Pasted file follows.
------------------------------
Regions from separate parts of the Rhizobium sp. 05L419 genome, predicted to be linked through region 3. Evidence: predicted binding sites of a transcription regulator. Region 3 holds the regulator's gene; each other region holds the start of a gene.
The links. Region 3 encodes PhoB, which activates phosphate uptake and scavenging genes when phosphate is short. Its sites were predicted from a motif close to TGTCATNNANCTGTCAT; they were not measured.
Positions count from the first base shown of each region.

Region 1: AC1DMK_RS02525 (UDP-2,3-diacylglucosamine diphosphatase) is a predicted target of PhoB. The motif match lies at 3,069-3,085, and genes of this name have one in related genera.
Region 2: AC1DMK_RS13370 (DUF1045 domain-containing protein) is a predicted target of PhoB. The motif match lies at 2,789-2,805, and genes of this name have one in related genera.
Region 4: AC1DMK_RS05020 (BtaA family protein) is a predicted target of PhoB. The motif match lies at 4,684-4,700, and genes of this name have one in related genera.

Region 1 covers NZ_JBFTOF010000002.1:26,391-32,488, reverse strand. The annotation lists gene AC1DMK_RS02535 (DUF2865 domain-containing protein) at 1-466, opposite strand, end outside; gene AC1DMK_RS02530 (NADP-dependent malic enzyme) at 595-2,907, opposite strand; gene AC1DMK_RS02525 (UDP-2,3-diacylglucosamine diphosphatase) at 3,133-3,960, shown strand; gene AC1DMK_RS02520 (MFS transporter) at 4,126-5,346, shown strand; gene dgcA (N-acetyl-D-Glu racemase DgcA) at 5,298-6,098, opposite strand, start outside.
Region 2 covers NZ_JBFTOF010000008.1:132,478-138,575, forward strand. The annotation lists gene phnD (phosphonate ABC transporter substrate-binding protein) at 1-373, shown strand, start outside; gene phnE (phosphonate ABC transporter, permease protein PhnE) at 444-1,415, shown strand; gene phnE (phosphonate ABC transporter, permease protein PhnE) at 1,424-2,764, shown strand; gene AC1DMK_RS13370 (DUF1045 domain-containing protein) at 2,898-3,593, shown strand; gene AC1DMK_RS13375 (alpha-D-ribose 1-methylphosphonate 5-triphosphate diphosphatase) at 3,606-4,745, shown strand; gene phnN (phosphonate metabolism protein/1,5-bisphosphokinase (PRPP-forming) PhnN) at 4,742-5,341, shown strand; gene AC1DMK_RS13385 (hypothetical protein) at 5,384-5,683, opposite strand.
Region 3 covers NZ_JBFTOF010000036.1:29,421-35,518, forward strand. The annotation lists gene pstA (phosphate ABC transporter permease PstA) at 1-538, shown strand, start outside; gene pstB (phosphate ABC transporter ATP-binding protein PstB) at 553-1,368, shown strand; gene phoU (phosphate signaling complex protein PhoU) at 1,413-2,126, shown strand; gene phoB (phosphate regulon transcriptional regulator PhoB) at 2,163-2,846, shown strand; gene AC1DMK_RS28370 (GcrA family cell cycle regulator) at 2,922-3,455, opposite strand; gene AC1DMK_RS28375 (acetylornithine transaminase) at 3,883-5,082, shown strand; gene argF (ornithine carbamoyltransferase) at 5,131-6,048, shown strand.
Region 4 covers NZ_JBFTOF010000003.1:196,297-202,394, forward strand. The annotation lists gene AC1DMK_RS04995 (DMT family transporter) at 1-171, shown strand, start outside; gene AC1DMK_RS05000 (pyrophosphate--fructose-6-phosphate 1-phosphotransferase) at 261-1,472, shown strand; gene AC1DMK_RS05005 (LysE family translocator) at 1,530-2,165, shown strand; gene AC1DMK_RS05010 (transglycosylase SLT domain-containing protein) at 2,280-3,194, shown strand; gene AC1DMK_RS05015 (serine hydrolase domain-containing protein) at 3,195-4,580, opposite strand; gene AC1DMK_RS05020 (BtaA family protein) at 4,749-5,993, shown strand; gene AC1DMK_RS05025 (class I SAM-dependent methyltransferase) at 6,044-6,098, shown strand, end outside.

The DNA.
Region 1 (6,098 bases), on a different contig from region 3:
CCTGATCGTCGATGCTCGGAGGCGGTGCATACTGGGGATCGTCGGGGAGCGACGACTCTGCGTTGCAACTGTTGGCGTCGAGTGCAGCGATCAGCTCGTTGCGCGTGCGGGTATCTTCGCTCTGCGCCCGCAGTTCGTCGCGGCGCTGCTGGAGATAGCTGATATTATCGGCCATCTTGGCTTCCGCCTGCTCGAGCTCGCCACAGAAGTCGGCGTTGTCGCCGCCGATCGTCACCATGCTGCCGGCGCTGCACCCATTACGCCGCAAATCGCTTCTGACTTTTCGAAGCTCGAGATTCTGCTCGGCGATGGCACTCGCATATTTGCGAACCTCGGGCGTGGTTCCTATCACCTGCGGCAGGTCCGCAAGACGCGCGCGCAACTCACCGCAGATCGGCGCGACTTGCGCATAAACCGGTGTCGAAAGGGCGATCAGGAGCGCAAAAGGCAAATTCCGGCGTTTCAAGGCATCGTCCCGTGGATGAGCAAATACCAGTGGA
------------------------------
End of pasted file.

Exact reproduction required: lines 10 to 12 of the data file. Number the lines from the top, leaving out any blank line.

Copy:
Region 4 covers NZ_JBFTOF010000003.1:196,297-202,394, forward strand. The annotation lists gene AC1DMK_RS04995 (DMT family transporter) at 1-171, shown strand, start outside; gene AC1DMK_RS05000 (pyrophosphate--fructose-6-phosphate 1-phosphotransferase) at 261-1,472, shown strand; gene AC1DMK_RS05005 (LysE family translocator) at 1,530-2,165, shown strand; gene AC1DMK_RS05010 (transglycosylase SLT domain-containing protein) at 2,280-3,194, shown strand; gene AC1DMK_RS05015 (serine hydrolase domain-containing protein) at 3,195-4,580, opposite strand; gene AC1DMK_RS05020 (BtaA family protein) at 4,749-5,993, shown strand; gene AC1DMK_RS05025 (class I SAM-dependent methyltransferase) at 6,044-6,098, shown strand, end outside.

The DNA.
Region 1 (6,098 bases), on a different contig from region 3: